Thinking Big: The Impact OT Services Can Have on the Healthcare System  

Guest Blogger Lauren Heinken, Student Occupational Therapist

Recently we reviewed the book Better Now: Six Big Ideas to Improve Healthcare for All Canadians, written by Dr. Danielle Martin.  While the book is excellent, it did omit to include how Occupational Therapy (OT) services may impact Canada’s Healthcare system, and this blog will fill this gap. I believe that an increase in OHIP funded OT services has the potential to have a positive economic impact on the healthcare system as a whole. This is mainly due to OT being a proactive form of therapy that may help in preventing individuals from requiring more reactive forms of care following an acute bout of illness/injury.

An aging population has the potential to place strain on our healthcare system; however, this can be minimized through strategies that: decrease the number of episodes of acute illness/injury experienced by this population, and improve the management of the chronic conditions they face. These strategies require that a proactive approach to healthcare be undertaken. OTs are well positioned to provide preventative care due to their focus on helping individuals find ways to safely engage in their daily occupations despite limitations that they may have. The OT focus on helping clients to maintain independence and through empowering clients to be accountable for the management of their own health aligns well with a preventative approach. So why does OHIP coverage (and even private coverage) for OT services remain so limited? By limiting the number of individuals who can access these services, aren’t we missing out on an opportunity to reduce costs to the healthcare system in the future?

The answers to these questions lie in the fact that our healthcare system remains highly focused on reactive care. It is no secret that Canada’s healthcare system is much more effective in providing urgent and acute medical services than it is in providing services to those with health conditions that cause functional decline, but not to the point of being imminently life-threatening.  Although having these acute services is essential, making cutbacks to services that have the potential to reduce these acute events, is shortsighted. Because acute medical services are necessary, increasing funding for preventative services will initially result in an increased cost to the system. However, as these preventative services become utilized it can be expected that acute costs will decrease to a greater extent than the cost of preventative services in the first place. This is especially true if these services can be administered in a group setting, and OTs are trained to provide educational self-management interventions in this manner.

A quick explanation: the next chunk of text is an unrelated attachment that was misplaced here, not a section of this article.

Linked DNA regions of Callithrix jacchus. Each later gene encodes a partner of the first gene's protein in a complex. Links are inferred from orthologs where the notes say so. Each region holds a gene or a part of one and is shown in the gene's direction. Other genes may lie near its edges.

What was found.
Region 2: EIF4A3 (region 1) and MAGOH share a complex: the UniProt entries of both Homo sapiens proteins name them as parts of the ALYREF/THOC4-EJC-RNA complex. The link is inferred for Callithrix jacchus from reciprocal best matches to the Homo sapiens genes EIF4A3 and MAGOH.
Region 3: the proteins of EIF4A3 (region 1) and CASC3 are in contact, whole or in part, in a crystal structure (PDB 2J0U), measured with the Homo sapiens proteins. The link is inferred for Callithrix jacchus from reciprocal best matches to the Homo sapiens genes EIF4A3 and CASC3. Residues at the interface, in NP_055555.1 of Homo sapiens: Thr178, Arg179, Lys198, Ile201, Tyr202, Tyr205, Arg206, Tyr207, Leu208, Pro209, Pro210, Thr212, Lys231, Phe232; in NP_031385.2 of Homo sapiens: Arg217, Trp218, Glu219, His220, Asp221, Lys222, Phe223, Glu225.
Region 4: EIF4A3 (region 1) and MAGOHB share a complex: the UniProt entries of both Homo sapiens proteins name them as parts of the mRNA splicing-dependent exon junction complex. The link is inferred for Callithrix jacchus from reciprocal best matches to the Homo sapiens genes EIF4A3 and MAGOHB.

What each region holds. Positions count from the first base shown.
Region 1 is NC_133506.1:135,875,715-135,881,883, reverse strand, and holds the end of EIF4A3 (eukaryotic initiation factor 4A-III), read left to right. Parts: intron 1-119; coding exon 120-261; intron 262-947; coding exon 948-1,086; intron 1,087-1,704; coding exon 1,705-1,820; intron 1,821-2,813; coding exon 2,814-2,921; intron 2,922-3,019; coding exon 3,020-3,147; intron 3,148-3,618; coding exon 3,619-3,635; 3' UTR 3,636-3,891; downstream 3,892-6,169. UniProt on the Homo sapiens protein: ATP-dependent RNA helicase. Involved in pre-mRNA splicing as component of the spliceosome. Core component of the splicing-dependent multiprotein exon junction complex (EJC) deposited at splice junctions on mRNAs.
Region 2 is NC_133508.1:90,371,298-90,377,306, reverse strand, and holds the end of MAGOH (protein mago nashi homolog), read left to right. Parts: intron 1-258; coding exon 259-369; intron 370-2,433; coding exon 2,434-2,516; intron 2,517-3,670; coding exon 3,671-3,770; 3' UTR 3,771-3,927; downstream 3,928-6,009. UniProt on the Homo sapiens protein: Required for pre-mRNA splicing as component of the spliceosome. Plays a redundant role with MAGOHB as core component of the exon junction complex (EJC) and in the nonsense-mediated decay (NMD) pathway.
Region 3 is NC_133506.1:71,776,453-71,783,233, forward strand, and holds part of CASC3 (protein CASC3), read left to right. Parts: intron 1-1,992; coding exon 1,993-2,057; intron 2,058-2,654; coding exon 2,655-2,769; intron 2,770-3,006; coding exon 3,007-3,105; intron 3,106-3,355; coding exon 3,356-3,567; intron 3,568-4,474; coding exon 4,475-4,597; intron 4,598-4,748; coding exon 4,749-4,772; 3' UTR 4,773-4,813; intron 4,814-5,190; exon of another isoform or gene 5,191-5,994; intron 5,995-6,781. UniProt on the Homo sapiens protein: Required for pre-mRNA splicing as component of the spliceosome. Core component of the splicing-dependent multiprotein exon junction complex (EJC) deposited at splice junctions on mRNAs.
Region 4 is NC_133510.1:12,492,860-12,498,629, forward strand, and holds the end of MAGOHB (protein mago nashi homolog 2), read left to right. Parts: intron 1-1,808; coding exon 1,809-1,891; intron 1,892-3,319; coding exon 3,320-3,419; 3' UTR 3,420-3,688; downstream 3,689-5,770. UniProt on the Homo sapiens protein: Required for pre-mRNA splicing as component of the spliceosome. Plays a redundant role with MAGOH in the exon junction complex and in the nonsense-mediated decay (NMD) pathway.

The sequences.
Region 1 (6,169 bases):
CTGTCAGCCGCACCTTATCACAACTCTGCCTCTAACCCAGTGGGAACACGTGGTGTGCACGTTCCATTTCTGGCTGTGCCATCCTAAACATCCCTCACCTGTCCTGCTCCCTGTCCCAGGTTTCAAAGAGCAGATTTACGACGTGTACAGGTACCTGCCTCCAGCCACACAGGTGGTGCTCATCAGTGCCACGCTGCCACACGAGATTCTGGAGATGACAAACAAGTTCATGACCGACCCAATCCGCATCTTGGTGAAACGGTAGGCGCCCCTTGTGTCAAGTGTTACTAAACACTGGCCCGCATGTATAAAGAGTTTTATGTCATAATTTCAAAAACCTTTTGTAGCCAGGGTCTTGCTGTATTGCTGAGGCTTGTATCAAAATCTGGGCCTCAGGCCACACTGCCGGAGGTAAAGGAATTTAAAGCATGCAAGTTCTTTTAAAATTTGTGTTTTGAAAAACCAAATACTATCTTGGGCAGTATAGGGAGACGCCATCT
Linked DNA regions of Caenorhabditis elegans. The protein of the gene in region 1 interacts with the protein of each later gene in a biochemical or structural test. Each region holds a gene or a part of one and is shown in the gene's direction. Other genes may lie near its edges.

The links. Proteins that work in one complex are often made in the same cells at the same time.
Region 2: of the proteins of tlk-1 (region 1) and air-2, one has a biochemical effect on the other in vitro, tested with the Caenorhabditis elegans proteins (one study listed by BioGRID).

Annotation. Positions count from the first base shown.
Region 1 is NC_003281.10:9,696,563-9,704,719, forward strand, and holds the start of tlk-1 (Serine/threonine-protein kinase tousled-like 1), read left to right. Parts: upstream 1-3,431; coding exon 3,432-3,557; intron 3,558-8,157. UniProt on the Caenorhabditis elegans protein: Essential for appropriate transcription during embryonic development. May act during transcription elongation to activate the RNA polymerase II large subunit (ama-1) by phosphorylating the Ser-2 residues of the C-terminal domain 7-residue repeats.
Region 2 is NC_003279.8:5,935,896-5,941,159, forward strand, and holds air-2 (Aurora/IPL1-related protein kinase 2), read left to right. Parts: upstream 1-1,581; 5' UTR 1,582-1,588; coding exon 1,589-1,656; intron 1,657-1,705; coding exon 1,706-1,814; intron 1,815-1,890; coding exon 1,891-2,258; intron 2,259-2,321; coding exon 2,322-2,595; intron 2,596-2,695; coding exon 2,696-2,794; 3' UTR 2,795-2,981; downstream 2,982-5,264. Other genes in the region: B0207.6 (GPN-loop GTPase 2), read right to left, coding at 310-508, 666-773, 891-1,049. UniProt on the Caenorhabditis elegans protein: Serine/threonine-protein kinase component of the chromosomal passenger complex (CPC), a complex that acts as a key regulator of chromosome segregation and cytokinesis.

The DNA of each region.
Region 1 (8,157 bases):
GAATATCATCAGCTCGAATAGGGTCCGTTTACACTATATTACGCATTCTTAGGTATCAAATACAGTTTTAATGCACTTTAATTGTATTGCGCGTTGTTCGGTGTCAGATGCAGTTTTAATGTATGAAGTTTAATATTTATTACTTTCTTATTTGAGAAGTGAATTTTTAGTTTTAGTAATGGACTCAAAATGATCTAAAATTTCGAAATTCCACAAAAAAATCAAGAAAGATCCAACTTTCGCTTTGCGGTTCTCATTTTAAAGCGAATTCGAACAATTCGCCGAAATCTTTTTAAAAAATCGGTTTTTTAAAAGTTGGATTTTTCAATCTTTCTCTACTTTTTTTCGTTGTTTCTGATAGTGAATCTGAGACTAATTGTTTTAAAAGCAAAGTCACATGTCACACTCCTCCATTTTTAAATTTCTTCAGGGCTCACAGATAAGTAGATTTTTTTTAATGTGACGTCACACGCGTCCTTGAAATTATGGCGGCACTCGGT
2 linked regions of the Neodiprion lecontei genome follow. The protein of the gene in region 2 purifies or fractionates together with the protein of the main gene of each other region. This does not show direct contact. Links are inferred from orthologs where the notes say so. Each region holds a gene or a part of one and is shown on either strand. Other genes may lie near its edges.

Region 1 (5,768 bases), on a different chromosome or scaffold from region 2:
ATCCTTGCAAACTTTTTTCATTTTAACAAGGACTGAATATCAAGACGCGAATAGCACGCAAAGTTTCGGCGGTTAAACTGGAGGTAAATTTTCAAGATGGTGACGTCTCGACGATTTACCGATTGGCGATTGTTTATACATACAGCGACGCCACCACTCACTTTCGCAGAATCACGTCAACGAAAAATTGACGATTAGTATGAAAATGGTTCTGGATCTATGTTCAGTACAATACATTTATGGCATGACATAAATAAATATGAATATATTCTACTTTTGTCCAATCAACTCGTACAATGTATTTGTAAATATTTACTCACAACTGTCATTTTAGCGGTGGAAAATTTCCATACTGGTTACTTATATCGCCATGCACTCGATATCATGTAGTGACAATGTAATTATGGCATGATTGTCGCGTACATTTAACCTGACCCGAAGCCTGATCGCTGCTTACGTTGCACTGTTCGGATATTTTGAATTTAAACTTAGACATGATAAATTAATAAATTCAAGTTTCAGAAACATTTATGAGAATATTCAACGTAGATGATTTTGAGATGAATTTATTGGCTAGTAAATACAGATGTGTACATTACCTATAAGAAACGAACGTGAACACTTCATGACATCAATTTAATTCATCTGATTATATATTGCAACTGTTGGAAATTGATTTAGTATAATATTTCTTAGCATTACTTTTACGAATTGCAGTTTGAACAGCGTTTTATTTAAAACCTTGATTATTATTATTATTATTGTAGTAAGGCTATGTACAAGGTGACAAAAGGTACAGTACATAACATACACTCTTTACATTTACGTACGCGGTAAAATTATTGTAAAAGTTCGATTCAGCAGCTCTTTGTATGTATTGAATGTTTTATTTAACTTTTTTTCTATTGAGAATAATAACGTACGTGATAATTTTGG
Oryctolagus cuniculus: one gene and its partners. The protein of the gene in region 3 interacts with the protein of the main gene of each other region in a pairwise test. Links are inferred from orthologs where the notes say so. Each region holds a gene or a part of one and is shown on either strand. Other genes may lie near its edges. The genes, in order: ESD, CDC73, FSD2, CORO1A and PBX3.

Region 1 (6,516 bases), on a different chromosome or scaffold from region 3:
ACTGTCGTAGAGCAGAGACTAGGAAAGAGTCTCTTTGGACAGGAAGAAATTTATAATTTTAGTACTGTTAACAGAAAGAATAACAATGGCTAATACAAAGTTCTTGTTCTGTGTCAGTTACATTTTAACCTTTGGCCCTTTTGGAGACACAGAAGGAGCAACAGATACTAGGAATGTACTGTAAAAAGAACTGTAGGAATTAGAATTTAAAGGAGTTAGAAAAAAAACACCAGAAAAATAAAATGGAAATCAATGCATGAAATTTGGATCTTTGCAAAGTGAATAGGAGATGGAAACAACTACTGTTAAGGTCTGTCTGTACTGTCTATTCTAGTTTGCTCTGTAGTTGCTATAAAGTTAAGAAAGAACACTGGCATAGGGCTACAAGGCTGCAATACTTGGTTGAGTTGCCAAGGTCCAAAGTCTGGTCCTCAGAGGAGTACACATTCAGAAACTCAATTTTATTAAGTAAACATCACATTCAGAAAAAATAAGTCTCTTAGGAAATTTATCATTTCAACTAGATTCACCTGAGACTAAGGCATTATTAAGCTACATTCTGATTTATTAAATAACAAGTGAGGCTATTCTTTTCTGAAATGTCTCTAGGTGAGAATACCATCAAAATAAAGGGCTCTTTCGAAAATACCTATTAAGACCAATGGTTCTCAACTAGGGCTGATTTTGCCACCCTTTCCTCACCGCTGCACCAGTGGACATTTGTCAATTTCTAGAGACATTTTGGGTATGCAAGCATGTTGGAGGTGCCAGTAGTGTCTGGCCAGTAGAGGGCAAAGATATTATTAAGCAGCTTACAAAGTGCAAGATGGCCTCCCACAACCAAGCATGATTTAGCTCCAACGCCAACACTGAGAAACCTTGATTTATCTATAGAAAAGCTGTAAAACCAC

OTs are also well positioned to provide transitional services that can help to bridge the gaps between care settings, for example when transitioning from acute hospital care to the care received afterwards in the community. Problems can arise during this transition especially if information is not communicated effectively between care sources. This can lead to hospital readmissions and complications in the recovery process, which lead to further healthcare costs. OTs can be effective coordinators and can help to arrange the necessary community care following the acute phase of recovery in the hospital. OT’s understand the demands required for someone to perform their daily living activities at home and are uniquely positioned to assess if returning to these activities is possible, or what assistance might be needed.  If patients are given the appropriate assistance during their recovery process, their health outcomes will naturally be more positive. Additionally, since occupational therapists are trained to address all factors that can influence a person’s well being, they are more likely to pick up on additional challenges an individual may face when returning home post hospitalization. Maybe their home environment is poorly suited to their current needs, or maybe they have little social support available to them; whatever the situation, OTs know how best to solve these problems.

Considering the role OT’s can play in improving the lives of Canadians, and in reducing long term costs, as a profession they need to continue to advocate for their services, particularly those that may be considered preventative in nature.  Outcome studies do exist that showcase how OT reduces costs and prevents re-institutionalization.  This is the data we need, combined with qualitative case studies and stories of client experiences, to promote change.  But in the end, it is a paradigm shift that is required in the minds of all Canadians – the “it won’t happen to me” needs to become “it is happening to me and I need help” before people will be able to reshape their activities and get the support and answers required to result in more positive health outcomes.  


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